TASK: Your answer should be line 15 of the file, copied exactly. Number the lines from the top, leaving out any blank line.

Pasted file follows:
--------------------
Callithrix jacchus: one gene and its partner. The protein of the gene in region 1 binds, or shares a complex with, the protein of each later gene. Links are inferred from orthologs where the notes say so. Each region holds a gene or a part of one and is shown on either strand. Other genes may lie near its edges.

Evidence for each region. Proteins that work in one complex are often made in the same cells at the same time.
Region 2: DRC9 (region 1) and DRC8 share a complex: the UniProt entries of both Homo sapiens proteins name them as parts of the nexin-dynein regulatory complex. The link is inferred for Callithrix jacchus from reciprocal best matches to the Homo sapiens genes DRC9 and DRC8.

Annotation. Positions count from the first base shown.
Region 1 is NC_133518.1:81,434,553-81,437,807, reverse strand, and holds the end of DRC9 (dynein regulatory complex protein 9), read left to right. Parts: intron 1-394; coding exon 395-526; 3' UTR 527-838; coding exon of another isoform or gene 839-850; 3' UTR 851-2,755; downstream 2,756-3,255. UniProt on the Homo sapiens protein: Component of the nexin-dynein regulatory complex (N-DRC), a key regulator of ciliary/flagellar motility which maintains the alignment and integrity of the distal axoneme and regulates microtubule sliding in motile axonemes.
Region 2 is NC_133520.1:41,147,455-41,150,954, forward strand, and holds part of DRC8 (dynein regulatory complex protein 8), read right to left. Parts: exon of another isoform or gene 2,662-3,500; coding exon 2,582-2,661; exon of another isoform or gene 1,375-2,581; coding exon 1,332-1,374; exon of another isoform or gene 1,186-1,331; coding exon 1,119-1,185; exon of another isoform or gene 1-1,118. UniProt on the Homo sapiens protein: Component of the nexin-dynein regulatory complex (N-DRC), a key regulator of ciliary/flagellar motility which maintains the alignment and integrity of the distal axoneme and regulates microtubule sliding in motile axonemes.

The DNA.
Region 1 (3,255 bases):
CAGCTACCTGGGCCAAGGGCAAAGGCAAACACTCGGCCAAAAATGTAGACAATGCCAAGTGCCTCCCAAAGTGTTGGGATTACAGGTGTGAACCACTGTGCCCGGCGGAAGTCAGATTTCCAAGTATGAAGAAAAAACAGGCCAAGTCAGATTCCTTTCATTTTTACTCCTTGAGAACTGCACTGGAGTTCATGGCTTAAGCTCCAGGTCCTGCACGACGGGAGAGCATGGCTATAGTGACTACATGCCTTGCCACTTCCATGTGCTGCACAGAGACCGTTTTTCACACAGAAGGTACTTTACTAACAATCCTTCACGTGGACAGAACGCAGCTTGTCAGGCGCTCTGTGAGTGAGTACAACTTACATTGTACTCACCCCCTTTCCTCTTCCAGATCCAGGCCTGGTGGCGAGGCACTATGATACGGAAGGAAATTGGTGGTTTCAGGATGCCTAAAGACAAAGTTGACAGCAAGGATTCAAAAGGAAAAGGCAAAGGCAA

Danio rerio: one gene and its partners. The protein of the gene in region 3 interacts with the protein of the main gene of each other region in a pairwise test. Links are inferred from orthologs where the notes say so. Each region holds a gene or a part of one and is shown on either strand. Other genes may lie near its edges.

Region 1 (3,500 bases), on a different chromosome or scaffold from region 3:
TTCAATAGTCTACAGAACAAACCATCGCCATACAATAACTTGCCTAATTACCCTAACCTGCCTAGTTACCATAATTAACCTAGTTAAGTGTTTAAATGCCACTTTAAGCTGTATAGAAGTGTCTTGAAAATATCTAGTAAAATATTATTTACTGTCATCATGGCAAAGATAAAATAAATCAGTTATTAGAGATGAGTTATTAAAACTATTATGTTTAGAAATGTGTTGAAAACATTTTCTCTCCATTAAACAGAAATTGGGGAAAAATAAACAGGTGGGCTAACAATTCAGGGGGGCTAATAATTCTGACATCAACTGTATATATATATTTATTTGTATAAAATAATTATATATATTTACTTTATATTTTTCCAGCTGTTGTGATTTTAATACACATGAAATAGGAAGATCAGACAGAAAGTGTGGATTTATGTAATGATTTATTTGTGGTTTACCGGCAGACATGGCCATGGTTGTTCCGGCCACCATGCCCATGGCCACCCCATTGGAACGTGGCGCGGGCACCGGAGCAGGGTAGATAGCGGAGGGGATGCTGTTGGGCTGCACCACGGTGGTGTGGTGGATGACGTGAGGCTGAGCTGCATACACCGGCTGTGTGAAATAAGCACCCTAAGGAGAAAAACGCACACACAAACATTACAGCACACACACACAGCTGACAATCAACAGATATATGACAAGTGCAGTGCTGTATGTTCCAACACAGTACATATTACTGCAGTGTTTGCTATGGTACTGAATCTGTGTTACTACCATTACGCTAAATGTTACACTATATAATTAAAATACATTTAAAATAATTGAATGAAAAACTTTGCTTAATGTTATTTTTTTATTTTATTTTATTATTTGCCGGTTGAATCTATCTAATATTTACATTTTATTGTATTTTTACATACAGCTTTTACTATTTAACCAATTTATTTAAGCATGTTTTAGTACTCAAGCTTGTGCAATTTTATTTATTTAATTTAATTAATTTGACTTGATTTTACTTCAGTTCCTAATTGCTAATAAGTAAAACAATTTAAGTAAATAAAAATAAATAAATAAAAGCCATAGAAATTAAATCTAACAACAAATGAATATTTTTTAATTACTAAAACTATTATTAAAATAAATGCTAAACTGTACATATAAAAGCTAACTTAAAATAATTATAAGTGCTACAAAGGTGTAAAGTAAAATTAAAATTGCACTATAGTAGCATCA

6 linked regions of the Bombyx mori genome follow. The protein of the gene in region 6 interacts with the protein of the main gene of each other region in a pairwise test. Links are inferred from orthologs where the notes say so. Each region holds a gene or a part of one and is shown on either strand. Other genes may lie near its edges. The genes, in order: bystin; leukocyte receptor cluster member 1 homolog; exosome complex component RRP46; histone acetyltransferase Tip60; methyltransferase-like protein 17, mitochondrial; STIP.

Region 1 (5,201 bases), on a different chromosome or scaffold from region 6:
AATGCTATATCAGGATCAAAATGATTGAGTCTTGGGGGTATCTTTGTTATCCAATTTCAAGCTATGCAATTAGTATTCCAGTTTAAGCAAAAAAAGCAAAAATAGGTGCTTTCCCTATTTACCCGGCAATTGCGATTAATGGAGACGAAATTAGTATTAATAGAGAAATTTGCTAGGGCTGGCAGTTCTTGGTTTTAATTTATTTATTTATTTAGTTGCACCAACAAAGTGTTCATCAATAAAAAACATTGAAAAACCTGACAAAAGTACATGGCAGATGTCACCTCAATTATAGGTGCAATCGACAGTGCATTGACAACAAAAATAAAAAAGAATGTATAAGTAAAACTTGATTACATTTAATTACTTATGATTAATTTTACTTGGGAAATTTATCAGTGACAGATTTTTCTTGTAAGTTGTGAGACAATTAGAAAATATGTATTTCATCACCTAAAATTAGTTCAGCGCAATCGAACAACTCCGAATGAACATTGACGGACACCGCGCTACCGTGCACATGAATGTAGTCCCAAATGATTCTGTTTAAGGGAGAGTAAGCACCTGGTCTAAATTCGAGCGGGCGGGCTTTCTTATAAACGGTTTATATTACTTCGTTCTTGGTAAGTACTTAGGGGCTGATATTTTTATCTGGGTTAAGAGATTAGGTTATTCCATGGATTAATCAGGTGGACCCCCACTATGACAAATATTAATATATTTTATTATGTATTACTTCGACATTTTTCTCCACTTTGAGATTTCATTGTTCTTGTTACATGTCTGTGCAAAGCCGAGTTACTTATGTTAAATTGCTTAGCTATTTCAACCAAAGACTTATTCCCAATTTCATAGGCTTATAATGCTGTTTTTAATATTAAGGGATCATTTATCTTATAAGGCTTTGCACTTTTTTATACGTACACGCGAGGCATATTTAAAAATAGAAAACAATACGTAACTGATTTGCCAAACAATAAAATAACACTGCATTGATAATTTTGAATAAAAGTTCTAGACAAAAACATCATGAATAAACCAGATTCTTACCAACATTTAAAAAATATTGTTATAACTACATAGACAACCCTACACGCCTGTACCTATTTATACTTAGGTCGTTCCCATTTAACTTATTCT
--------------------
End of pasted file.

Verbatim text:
AATGCTATATCAGGATCAAAATGATTGAGTCTTGGGGGTATCTTTGTTATCCAATTTCAAGCTATGCAATTAGTATTCCAGTTTAAGCAAAAAAAGCAAAAATAGGTGCTTTCCCTATTTACCCGGCAATTGCGATTAATGGAGACGAAATTAGTATTAATAGAGAAATTTGCTAGGGCTGGCAGTTCTTGGTTTTAATTTATTTATTTATTTAGTTGCACCAACAAAGTGTTCATCAATAAAAAACATTGAAAAACCTGACAAAAGTACATGGCAGATGTCACCTCAATTATAGGTGCAATCGACAGTGCATTGACAACAAAAATAAAAAAGAATGTATAAGTAAAACTTGATTACATTTAATTACTTATGATTAATTTTACTTGGGAAATTTATCAGTGACAGATTTTTCTTGTAAGTTGTGAGACAATTAGAAAATATGTATTTCATCACCTAAAATTAGTTCAGCGCAATCGAACAACTCCGAATGAACATTGACGGACACCGCGCTACCGTGCACATGAATGTAGTCCCAAATGATTCTGTTTAAGGGAGAGTAAGCACCTGGTCTAAATTCGAGCGGGCGGGCTTTCTTATAAACGGTTTATATTACTTCGTTCTTGGTAAGTACTTAGGGGCTGATATTTTTATCTGGGTTAAGAGATTAGGTTATTCCATGGATTAATCAGGTGGACCCCCACTATGACAAATATTAATATATTTTATTATGTATTACTTCGACATTTTTCTCCACTTTGAGATTTCATTGTTCTTGTTACATGTCTGTGCAAAGCCGAGTTACTTATGTTAAATTGCTTAGCTATTTCAACCAAAGACTTATTCCCAATTTCATAGGCTTATAATGCTGTTTTTAATATTAAGGGATCATTTATCTTATAAGGCTTTGCACTTTTTTATACGTACACGCGAGGCATATTTAAAAATAGAAAACAATACGTAACTGATTTGCCAAACAATAAAATAACACTGCATTGATAATTTTGAATAAAAGTTCTAGACAAAAACATCATGAATAAACCAGATTCTTACCAACATTTAAAAAATATTGTTATAACTACATAGACAACCCTACACGCCTGTACCTATTTATACTTAGGTCGTTCCCATTTAACTTATTCT